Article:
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Paxson navigates advocacy, leadership

For university presidents, taking public stances on social issues requires a careful balancing act

By
University News Editor
Monday, April 1, 2013

President Christina Paxson signed a petition last month supporting same-sex marriage in Rhode Island on a personal basis and as a local business leader, but she did not attach the University’s official support.

“I’m not at all timid about expressing my views on things that I think are really important societally,” Paxson told The Herald. “It’s different to say the Brown University community believes that a certain political decision should be made.”

But the title next to Paxson’s name on the petition read “President, Brown University.” Same-sex marriage is just one of several national issues — including divestment from coal, affirmative action and gun control — that have stimulated campus debate this year.

Paxson’s signing reflects what experts described as a tricky balance university presidents have to strike today between acting as public figures and private citizens, academics and activists, innovators and fundraisers.

 

Speaking out

With the same-sex marriage petition, Paxson was navigating the line between staying silent and “saying something that would be interpreted as speaking for Brown as an institution,” said Luther Spoehr, senior lecturer in education. “She doesn’t claim to be speaking for Brown, but everybody knows she’s the president of Brown.”

Advocacy is generally more politically acceptable for presidents of private universities than those of public ones, he added.

Paxson’s signature on the petition was at a “different level” than if she had used University letterhead or encouraged peers to do the same, said Stephen Nelson, higher education expert and senior scholar in the Leadership Alliance at Brown.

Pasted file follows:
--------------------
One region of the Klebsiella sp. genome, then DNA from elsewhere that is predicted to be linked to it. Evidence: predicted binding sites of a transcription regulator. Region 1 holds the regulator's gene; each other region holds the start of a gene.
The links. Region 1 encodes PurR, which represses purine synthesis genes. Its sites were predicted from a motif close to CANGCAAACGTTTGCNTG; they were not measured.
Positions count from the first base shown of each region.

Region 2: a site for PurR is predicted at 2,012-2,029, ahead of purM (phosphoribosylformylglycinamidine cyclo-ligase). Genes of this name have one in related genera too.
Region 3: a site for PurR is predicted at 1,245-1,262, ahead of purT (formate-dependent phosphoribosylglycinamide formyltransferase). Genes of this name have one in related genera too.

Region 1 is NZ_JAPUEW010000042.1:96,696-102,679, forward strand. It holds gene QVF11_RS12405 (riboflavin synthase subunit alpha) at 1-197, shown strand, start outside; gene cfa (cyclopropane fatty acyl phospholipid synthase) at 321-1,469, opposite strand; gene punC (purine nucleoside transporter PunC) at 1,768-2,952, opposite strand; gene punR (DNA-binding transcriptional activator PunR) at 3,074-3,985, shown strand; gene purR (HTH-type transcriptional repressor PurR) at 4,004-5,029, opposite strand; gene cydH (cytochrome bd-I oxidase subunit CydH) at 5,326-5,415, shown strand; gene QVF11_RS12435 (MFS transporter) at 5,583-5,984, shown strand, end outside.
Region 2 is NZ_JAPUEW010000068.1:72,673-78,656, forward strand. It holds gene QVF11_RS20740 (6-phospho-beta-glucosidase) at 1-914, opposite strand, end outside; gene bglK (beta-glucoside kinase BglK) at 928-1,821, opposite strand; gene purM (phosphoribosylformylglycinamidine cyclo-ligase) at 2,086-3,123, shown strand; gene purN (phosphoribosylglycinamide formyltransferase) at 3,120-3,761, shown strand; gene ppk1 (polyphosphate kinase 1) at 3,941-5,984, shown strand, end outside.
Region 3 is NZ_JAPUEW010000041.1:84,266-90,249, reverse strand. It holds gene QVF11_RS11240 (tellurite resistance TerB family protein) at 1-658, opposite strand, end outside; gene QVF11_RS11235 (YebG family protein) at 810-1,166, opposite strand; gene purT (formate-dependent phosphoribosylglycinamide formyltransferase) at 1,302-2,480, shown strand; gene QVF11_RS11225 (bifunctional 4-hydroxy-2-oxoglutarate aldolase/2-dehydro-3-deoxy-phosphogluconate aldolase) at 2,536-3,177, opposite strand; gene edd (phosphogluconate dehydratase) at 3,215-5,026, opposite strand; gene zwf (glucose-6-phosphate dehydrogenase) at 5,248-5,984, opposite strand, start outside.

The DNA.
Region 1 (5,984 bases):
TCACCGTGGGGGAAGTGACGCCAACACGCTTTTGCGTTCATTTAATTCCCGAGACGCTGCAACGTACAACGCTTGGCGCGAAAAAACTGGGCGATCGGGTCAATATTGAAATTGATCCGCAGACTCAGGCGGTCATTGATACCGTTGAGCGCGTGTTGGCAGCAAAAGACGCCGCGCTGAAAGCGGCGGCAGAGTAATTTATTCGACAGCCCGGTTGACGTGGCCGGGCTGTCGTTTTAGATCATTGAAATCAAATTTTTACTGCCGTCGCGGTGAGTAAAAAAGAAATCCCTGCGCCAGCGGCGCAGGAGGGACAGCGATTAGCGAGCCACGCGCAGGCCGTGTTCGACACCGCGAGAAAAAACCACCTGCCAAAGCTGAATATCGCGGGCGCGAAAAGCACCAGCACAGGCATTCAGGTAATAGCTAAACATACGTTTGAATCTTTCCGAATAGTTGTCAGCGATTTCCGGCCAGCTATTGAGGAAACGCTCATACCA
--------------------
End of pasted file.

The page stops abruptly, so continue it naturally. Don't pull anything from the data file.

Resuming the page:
Stanley Katz, a professor at Princeton’s Woodrow Wilson School of Public and International Affairs, said same-sex marriage is “of such concern to so many undergraduates that I think a president is justified in doing what she did.”

Brown, as an institution of fostering learning and critical thinking, would be loath to impose a certain policy position or ideology on students, Paxson said.  “That’s not what we’re about. We’re about independent thought,” she said.

But some pundits have bemoaned what they see as university presidents’ timidity in speaking out on important national issues.

“The time has come to demand more from them, and to hold them to more elevated standards,” wrote commentator Scott Sherman in an article in the Nation last month. In the article, Sherman compared modern presidents unfavorably to those who served half a century ago, when leaders like Yale’s Kingman Brewster spoke out on issues like the Vietnam War.

But such contrasts are overblown, Spoehr said. “We tend to overestimate how much college and university presidents in the past took public stands on issues.”

Presidents today also have to contend with a 24-hour news cycle and information culture that can magnify any public figure’s comments instantaneously, Spoehr said.

“You hear from such a multitude of constituencies,” he said. “It’s a lot of noise.”

 

University issues

The University often engages with national political issues directly relevant to Brown, Paxson said. In Fisher v. University of Texas at Austin, which the Supreme Court heard in October, the University submitted a joint amicus brief along with several peer institutions supporting the use of race as a factor in college admissions.

“It’s appropriate for Brown to do that when it’s an issue that touches very closely to the core of our mission,” Paxson said.